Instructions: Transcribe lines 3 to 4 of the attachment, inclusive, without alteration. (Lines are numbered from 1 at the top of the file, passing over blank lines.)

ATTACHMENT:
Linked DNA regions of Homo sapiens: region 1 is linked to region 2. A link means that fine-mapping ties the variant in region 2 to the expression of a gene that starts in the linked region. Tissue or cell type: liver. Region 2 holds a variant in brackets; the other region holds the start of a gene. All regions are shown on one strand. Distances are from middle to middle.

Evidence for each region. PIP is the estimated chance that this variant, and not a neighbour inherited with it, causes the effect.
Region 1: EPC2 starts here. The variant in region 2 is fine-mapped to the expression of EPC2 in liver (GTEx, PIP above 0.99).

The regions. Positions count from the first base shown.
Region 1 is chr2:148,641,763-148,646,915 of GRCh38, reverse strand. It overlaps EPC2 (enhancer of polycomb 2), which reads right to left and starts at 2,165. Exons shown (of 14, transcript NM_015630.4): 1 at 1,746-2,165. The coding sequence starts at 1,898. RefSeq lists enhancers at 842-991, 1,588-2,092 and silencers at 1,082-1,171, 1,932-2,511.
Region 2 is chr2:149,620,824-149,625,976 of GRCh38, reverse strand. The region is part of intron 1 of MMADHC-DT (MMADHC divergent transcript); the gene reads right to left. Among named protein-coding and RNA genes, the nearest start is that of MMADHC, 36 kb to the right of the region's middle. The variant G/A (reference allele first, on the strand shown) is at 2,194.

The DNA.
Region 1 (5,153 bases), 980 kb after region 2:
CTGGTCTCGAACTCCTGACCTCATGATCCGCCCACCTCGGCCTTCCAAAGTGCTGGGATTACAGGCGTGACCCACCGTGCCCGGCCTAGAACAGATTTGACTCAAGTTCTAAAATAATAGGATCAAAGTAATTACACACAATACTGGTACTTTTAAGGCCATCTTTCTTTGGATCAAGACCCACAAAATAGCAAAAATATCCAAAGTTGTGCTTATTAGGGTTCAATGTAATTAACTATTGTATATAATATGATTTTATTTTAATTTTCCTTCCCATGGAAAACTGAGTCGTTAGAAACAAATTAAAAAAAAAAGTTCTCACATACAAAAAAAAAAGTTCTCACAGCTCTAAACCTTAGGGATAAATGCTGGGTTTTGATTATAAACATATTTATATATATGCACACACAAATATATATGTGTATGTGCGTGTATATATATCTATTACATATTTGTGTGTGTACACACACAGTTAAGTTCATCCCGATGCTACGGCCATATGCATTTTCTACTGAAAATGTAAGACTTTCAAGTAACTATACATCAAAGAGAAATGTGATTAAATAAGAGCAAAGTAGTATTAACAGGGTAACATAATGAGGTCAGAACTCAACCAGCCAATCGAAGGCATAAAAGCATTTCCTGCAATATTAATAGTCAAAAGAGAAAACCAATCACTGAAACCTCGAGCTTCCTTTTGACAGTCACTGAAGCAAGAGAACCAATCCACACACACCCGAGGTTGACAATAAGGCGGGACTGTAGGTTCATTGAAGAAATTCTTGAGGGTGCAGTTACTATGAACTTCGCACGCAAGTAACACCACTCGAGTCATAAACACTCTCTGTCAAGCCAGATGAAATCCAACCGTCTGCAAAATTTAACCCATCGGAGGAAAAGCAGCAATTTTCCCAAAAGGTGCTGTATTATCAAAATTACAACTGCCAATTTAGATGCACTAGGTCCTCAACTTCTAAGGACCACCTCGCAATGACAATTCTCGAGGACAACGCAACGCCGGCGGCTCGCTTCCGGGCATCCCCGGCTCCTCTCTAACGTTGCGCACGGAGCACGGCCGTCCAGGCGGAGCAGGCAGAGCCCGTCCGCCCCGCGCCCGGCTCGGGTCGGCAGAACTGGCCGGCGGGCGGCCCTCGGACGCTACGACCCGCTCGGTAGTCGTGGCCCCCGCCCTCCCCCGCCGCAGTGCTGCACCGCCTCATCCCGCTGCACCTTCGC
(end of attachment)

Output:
Region 1: EPC2 starts here. The variant in region 2 is fine-mapped to the expression of EPC2 in liver (GTEx, PIP above 0.99).

The regions. Positions count from the first base shown.